Barr’s meeting in Mexico could be a prelude to greater U.S. involvement against drug cartels


When U.S. Attorney General William P. Barr met with Mexican President Andrés Manuel López Obrador on Thursday, it marked the highest-level discussion of a matter of bitter disagreement between the two countries: Should drug cartels be designated as terrorist organizations?

Barr arrived here just over a week after President Trump said in an interview that he is pushing for that designation, a premise that Mexico’s government immediately rejected as “interventionism.”

For decades, the United States has worked with Mexico to combat drug cartels, helping to develop the very architecture of Mexico’s security apparatus. But with Trump and López Obrador, the dynamic is more complicated than ever before. López Obrador, known by his initials as AMLO, has long rejected a security strategy involving increased militarization, instead endorsing an array of social programs aimed at dissuading would-be cartel members from joining organized crime.

Trump, on the other hand, has been talking about a U.S. role in fighting cartels since taking office. A week after Trump’s inauguration, he told then-Mexican President Enrique Peña Nieto: “You have some pretty tough hombres in Mexico that you may need help with, and we are willing to help you with that big-league. But they have to be knocked out and you have not done a good job of knocking them out.”

After Thursday’s meeting, both sides played down the dispute over the terrorist designation, which could potentially have implications for both U.S. security involvement in Mexico and Mexico’s financial sector, if more comprehensive anti-money laundering policies are applied.

“Good meeting with the United States Attorney General, William Barr,” López Obrador wrote in a tweet. “As a lawyer, he understands that our constitution obliges us to adhere to the principles of cooperation for development and non-intervention in foreign policy. This way we can always work together.”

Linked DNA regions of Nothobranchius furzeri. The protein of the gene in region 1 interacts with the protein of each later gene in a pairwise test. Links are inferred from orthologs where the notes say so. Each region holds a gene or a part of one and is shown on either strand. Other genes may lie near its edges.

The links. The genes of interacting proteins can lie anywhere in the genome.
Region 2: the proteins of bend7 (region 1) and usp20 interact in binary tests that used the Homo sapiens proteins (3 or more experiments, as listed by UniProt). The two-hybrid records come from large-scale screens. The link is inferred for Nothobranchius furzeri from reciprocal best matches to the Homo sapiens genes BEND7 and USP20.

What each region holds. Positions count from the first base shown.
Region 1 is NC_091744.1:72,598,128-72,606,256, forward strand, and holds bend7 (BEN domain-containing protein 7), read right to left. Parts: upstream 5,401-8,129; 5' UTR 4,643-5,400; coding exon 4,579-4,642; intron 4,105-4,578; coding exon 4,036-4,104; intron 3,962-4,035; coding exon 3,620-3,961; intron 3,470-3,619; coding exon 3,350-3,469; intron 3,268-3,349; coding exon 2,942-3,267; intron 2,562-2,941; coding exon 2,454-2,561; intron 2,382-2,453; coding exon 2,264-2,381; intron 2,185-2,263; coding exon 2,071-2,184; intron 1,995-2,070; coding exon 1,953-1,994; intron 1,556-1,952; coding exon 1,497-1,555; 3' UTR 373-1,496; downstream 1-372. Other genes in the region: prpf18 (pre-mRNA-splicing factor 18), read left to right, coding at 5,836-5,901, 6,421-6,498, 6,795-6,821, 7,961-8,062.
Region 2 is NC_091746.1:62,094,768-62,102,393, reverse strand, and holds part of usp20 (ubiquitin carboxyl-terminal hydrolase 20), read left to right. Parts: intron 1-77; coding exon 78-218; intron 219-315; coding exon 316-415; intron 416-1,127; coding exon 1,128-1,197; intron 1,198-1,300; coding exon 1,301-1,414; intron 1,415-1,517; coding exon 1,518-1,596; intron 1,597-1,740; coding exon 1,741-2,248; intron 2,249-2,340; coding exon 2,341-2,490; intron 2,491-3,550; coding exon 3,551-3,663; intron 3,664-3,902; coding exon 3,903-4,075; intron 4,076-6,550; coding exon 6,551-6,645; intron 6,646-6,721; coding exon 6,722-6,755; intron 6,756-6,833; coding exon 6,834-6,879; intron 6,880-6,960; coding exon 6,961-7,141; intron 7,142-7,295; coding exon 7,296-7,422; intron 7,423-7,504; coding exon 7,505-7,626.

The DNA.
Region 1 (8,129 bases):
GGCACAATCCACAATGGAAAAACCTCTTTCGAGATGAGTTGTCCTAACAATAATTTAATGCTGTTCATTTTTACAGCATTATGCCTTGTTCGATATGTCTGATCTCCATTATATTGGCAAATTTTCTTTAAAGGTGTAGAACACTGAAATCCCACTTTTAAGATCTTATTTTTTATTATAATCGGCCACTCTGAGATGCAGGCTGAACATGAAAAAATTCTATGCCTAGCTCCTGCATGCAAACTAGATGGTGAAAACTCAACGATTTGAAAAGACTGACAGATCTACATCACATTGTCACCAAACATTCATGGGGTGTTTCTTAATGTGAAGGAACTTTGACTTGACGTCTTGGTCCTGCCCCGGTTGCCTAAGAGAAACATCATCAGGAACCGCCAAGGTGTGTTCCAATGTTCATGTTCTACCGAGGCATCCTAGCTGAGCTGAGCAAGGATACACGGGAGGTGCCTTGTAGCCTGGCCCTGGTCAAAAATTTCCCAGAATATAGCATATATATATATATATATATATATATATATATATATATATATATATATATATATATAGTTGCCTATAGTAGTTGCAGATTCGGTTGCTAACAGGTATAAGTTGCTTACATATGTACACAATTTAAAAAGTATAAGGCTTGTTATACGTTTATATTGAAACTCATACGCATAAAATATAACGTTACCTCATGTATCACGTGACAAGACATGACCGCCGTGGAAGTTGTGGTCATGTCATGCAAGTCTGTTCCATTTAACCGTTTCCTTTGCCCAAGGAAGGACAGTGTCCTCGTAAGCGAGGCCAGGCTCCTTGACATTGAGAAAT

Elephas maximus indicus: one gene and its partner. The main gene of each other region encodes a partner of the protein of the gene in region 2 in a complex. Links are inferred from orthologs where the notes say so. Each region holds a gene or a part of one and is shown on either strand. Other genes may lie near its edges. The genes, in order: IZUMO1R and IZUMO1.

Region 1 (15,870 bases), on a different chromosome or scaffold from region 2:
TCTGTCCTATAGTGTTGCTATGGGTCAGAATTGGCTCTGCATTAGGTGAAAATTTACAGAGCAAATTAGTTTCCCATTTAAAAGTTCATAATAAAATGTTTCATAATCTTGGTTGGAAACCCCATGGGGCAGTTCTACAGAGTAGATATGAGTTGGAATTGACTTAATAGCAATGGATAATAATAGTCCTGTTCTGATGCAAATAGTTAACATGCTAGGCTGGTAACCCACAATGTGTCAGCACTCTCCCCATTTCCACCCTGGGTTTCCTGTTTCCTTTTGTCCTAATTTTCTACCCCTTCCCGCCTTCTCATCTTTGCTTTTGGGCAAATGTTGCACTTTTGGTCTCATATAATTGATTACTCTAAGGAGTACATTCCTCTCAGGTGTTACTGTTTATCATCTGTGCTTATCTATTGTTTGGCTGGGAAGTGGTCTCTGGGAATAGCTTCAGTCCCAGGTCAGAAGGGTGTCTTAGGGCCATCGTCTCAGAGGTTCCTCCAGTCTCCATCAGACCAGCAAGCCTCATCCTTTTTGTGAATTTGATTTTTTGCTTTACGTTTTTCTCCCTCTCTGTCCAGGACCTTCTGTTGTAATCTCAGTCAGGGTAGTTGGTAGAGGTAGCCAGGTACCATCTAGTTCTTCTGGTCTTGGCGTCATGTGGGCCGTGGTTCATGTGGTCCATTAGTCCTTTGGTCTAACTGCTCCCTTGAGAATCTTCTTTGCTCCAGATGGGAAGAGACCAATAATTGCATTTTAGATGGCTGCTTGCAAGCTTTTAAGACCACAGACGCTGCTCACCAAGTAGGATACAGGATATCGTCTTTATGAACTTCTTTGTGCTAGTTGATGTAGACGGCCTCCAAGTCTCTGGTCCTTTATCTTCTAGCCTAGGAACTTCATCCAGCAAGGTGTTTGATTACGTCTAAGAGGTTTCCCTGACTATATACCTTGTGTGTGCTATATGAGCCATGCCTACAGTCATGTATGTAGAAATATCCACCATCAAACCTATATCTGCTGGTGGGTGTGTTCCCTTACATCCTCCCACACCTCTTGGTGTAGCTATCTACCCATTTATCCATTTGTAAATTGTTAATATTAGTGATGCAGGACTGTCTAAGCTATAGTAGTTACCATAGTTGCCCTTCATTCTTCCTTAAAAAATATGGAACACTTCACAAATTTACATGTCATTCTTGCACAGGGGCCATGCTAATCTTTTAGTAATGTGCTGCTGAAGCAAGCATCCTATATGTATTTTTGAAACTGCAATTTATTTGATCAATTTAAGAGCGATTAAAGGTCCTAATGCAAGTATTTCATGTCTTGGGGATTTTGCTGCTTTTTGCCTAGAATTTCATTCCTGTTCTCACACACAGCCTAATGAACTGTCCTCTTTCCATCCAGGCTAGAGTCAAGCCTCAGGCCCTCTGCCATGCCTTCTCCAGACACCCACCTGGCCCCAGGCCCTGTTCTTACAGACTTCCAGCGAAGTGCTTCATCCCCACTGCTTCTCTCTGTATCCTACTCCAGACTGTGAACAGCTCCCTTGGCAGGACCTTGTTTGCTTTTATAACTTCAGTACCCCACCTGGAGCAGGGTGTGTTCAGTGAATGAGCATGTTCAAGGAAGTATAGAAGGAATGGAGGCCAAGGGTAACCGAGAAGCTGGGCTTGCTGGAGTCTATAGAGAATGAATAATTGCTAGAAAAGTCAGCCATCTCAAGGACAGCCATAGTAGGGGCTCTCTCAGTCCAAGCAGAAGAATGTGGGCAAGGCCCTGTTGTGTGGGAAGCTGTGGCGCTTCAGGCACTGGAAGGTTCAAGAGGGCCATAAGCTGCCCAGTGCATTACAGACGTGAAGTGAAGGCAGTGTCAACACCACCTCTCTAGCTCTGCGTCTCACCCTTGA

The United States has not been clear about how a terrorism designation would change its footprint in Mexico.

“What we are looking to do is put at the service of the government of Mexico any and all tools we have at our disposal to cooperate on the shared security challenge that the drug trafficking organizations pose,” said Hugo Rodriguez, the deputy assistant secretary of state for Central America, at a news briefing Wednesday.

In a news release about the meeting, the Justice Department did not mention the terrorism designation.

The release mentioned a “shared commitment to protecting the security and safety of the citizens of both the United States and Mexico from transnational criminal organizations as well as how our countries work together to combat drug, human, and arms trafficking.”

It added that Barr and his Mexican counterparts “talked about the importance of targeting illicit financial networks and disrupting the illicit movement of cash, weapons, and drugs, combatting corruption.”

López Obrador took office last December, vowing to end U.S. security assistance that hinged on military programs. He said of the bilateral Mérida Initiative, which has directed more than $1.6 billion in U.S. funds to training and equipping Mexican forces: “It just hasn’t worked.”

Earlier this week, ahead of the meeting with Barr, López Obrador said he would be open to stemming the flow of money and weapons from the United States that emboldens drug cartels.